Of course. The hon. Member then moved that The Morning Post of the 2d March should be 372 laid on the table of the House. The word falsehood he had used to show his utter detestation of the charge of perjury brought against him and others, and he had not the slightest intention of applying it personally.
§ Sir E. B. Sugden
felt bound to say a few words, in consequence of having been present when the right rev. Prelate made the observations alluded to. He could assure the hon. Member, from what he heard himself, that his impression was—that his own impression of the words was, that the expressions were used with marked and real courtesy towards the hon. Member. He must state that the hon. Gentleman had fallen—
§ The Speaker
thought that there should be some substantive motion before the House. The hon. Member had thought it necessary to enter upon some explanation, which the House had consented to hear, but if the matter were to be prosecuted further, they ought to have some substantive motion before the House.
§ The Attorney-General
If it had not been for the observations which had fallen from the Chair, he would wish to have said something with respect to that part of the right rev. Prelate's speech in which he had been referred to.
§ The Speaker
said, that the right hon. Gentleman was undoubtedly in possession of the House, but that if it pleased the House to prosecute the inquiry some substantive motion should be made.
§ Sir E. B. Sugden
said, that nevertheless he should withdraw all intention of saying another word on the subject then, reserving himself for another opportunity.
§ The Attorney-General
begged to be permitted to say, that the speech of his to which the right rev. Prelate, the Bishop of Exeter alluded, had been delivered upwards of twelve months ago; and that if the right rev. Gentleman had any explanation to demand or complaint to make respecting it, he should have done so at an earlier period. What the right rev. Prelate stated was to him a matter of little concern, for he felt that his honour required no vindication or defence against that right rev. Gentleman's attacks.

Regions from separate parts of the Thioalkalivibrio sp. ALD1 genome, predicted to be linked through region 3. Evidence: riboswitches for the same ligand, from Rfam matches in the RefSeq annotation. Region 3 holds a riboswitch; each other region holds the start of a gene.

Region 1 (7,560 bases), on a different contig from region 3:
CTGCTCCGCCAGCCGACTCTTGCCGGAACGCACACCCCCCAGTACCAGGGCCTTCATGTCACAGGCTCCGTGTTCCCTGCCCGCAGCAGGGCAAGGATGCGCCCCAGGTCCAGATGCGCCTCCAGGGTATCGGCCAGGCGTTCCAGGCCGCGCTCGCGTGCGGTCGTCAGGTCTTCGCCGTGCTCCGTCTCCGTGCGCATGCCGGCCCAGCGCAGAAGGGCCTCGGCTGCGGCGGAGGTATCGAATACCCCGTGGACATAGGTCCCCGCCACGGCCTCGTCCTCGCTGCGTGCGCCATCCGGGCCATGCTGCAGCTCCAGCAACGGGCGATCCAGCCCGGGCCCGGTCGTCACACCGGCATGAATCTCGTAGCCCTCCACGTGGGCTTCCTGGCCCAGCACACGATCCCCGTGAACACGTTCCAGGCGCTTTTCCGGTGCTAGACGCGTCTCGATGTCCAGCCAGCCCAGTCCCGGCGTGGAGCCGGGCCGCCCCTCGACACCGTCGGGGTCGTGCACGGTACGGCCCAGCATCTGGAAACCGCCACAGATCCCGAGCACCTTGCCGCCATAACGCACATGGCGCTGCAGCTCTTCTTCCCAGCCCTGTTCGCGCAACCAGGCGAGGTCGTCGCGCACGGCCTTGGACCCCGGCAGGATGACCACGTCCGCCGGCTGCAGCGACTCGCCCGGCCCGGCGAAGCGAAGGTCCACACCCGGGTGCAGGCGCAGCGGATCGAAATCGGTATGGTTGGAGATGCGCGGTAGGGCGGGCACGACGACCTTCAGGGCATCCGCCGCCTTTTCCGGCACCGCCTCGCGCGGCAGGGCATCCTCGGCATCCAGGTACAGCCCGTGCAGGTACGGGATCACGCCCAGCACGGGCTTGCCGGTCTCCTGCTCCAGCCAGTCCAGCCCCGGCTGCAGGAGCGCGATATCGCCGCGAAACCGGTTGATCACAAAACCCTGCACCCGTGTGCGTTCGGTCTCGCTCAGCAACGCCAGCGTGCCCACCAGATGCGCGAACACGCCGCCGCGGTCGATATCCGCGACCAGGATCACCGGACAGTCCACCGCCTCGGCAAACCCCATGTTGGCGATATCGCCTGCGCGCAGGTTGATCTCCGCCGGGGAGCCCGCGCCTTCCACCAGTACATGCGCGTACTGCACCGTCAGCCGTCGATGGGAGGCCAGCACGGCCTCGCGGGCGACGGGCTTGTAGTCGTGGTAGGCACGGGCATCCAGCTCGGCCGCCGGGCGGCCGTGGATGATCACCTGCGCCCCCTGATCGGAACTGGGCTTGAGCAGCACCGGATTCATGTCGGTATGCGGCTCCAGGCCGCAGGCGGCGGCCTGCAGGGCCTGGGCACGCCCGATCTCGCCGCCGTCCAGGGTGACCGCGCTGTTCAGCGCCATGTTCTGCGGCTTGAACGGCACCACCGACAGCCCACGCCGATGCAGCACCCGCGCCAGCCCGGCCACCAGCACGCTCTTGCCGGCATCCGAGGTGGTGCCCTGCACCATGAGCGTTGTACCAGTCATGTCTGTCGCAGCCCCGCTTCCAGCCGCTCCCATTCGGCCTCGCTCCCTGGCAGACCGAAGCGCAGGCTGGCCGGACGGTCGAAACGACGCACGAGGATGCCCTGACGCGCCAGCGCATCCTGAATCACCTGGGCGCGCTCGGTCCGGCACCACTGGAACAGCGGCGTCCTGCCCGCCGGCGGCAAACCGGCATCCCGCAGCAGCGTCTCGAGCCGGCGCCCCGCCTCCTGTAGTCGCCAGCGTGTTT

wished to take notice of one statement made by the right rev. Prelate. It appeared from the paper alluded 373 to, that the right rev. Prelate had quoted four questions as having been put to him (Mr. O'Connell), and four lengthy answers attributed to him in reply, and that the right rev. Prelate stated that he had no other authority for them than that of the Earl of Winchilsea, who had quoted them on a former occasion. He did not mean any disrespect to that noble Lord in saying that this statement which he had endorsed over to the right rev. Prelate was not to be found in evidence. He would be glad to know where that noble Lord had discovered it, for it was totally without foundation.
§ Viscount Howick
He hoped he might be permitted to say one word. ["Hear," and "No."] He had a right to say, that in the same speech of the right rev. Prelate expressions had been attributed to him as having been used by him in that House which were totally unlike any thing he had ever heard. There was not the most remote or faint resemblance to them in any speech he had ever delivered.
The Morning Post was ordered to be laid on the table.